Gina Birch: ""Yes, Dorothy was my showbiz moment! The main thing behind it was CindySherman. I just thought her photographs were fantastic. I liked the thought that each picture told a certain story and had a certain look.  She could be a professor or someone really glamorous. Judith Williamson had written a fantastic article on Sherman's work in Screen magazine--about this idea that when you wake up, you decide what you're going to wear and that decides what person you're going to be that day. I really liked the fact that you could put on this item of clothing and throw off your personal shackles--all the kind of introspection that went into lyrics like "she looks embarrassed" on Odyshape--and just be whatever character I wanted to be. And it was very liberating to be, you know, a sex kitten if you felt like it.  For our press shots, we based it on this photograph of Joan Crawford where she was signing these glammy photographs of herself. I liked this idea that you can construct whatever image you wanted. And in many ways that's what Annie Lennox and Madonna did."

from Totally Wired: Postpunk Interviews and Overviews

Motown versus Motown

"Being a woman is both feeling female, expressing female and also (for the time being at least) reacting against what a woman is told she 'should' be like. This contradiction creates chaos in our lives and if we want to be real, we have to neglect what has been imposed on us, we have to create our lives in a new way. It is important to try and avoid as much as possible playing the games constantly proposed to you" - Ana da Silva, Rough Trade information booklet on The Raincoats

Friday, February 9, 2018

glam / anti-glam quotes (11 of ??)

“Here’s to the ones who dream, foolish as they may seem. Here’s to the hearts that ache; here’s to the mess we make.”

Mia: "Maybe I'm not good enough".

Sebastian: "Yes, you are."

Mia: "Maybe I'm not. It's like a pipe dream." 

Sebastian: "This is the dream. It's conflict and it's compromise and it's very, very exciting." 

how much do i hate La La Land? let me count the ways

the weak, weak songs - very milky-toast indeed

the weaker singing

that embarrassing tap dancing

the way the movie has its critique and eats it 

(“That’s L.A.—they worship everything and they value nothing”)

while still promoting the fame-chase ideology

the way it congratulates itself on avoiding the happy romantic ending (while having the "they achieve their career dreams" happy ending)

then there's the retroizm running through the whole thing

the "jazz"

the meta-showbiz aspect

(not so much "an ode to Hollywood as much as it is an ode to these kind of odes" says Rich Juziak - referencing the director's inspiration from Singing in the Rain - without either the rain or the singing - also minus the pzazz, the panache, the razzle, the dazzle, the humanity, the humour, or the deep intelligence. and very minus the astonishing dancing and great tunes)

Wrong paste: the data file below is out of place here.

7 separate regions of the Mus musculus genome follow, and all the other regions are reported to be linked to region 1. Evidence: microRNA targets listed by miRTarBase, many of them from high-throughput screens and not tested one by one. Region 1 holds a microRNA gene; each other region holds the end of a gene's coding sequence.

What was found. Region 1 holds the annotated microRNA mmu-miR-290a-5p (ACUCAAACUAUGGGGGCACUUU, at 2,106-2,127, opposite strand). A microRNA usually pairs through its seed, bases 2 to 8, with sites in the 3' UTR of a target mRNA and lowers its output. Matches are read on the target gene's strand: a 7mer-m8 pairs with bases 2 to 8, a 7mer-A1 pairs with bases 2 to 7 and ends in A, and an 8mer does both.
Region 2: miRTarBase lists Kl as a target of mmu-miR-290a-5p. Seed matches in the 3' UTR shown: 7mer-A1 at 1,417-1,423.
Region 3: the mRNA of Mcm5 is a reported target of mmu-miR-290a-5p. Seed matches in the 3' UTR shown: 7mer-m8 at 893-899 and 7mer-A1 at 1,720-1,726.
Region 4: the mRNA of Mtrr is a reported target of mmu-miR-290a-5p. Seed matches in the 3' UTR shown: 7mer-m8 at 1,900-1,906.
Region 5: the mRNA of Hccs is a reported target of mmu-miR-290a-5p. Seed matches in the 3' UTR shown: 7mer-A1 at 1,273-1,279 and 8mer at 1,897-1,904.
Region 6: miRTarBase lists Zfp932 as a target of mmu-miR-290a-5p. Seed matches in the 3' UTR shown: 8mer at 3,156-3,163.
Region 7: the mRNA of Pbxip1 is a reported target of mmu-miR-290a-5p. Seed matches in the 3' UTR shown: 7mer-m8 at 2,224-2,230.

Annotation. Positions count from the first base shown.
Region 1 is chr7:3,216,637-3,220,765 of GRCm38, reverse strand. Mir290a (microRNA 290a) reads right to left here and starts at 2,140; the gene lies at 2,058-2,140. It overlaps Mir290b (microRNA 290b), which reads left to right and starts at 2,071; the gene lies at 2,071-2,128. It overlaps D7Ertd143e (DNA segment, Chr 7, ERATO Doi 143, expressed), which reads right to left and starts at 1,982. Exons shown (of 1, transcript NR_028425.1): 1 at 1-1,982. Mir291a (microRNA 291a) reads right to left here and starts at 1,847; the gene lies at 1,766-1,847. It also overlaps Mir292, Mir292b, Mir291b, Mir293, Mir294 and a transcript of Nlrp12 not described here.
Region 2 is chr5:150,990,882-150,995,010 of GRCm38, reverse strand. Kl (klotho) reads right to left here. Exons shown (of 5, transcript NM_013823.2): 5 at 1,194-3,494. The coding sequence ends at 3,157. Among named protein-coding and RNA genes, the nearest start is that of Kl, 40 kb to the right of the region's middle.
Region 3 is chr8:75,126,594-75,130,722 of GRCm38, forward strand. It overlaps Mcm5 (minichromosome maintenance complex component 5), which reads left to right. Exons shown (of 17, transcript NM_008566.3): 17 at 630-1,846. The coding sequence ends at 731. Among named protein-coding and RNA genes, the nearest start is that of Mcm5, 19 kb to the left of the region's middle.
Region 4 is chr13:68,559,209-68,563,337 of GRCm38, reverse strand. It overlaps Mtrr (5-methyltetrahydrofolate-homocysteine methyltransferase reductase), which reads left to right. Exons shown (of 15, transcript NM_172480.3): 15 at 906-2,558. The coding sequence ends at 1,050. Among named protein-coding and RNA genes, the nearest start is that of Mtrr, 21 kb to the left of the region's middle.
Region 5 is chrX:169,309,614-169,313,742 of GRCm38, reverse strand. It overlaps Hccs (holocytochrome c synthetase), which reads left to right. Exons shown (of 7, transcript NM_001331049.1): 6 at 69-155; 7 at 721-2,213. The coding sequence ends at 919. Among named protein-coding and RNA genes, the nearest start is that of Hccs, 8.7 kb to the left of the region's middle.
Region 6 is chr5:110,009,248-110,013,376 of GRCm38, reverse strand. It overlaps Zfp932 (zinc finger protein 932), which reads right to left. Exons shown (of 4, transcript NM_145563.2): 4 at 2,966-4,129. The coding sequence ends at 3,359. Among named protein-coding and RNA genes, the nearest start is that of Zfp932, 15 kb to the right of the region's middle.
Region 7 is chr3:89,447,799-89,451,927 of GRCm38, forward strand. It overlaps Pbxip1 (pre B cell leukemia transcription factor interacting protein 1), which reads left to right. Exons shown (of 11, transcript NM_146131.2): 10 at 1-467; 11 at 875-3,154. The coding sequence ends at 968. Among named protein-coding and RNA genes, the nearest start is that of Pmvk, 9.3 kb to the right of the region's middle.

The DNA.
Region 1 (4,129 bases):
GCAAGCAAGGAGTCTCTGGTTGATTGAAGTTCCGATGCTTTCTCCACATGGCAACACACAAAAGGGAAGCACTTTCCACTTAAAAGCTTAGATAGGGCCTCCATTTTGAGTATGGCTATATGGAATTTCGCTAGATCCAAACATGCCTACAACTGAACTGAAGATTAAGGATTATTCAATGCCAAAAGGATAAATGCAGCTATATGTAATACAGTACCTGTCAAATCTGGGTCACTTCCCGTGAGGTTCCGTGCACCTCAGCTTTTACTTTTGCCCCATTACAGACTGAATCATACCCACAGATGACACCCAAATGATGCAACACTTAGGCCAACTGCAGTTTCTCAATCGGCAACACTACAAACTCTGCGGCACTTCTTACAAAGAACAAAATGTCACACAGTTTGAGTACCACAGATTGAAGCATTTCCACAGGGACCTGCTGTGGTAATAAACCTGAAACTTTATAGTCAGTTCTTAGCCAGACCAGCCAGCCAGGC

glam / anti-glam quote (10 of ??)

“A man's alter ego is nothing more than his favorite image of himself.” 

― Stan Redding, Catch Me If You Can: The True Story of a Real Fake

“It's not what a man has but what a man is that's important. This car is fine for me. It gets me around. I know who I am and what I am, and that's what counts, not what other people might think of me.” 

― Frank W. Abagnale, Catch Me If You Can: The True Story of a Real Fake

"Sometimes it's easier livin' the lie" - Carl Hanratty, from Catch Me If You Can (movie) 

Frank Abagnale, Jr.: 
"Brenda, I don't want to lie to you anymore. All right? I'm not a doctor. I never went to medical school. I'm not a lawyer, or a Harvard graduate, or a Lutheran. Brenda, I ran away from home a year and a half ago when I was 16."

Brenda Strong: 
"Frank? Frank? You're not a Lutheran? "

[dialogue from from Catch Me If You Can (movie) ]

glam / anti-glam quotes (9 of ???)

I'm in with the in crowd, I go where the in crowd goes
I'm in with the in crowd and I know what the in crowd knows
Anytime of the year, don't you hear? Dressing fine, making time
We breeze up and down the street, we get respect from the people we meet
They make way,  day or night
They know the in crowd is out of sight

I'm in with the in crowd, I know every latest dance
When you're in with the in crowd, it's so easy to find romance
Any time of the year, don't you hear? If it's square, we ain't there
We make every minute count, our share is always the biggest amount
Other guys imitate us, but the original is still the greatest

Got our own way of walkin'
We got our own way of talkin', yeah

Any time of the year, don't you hear? Spendin' cash, talkin' trash
I'll show you a real good time, come on with me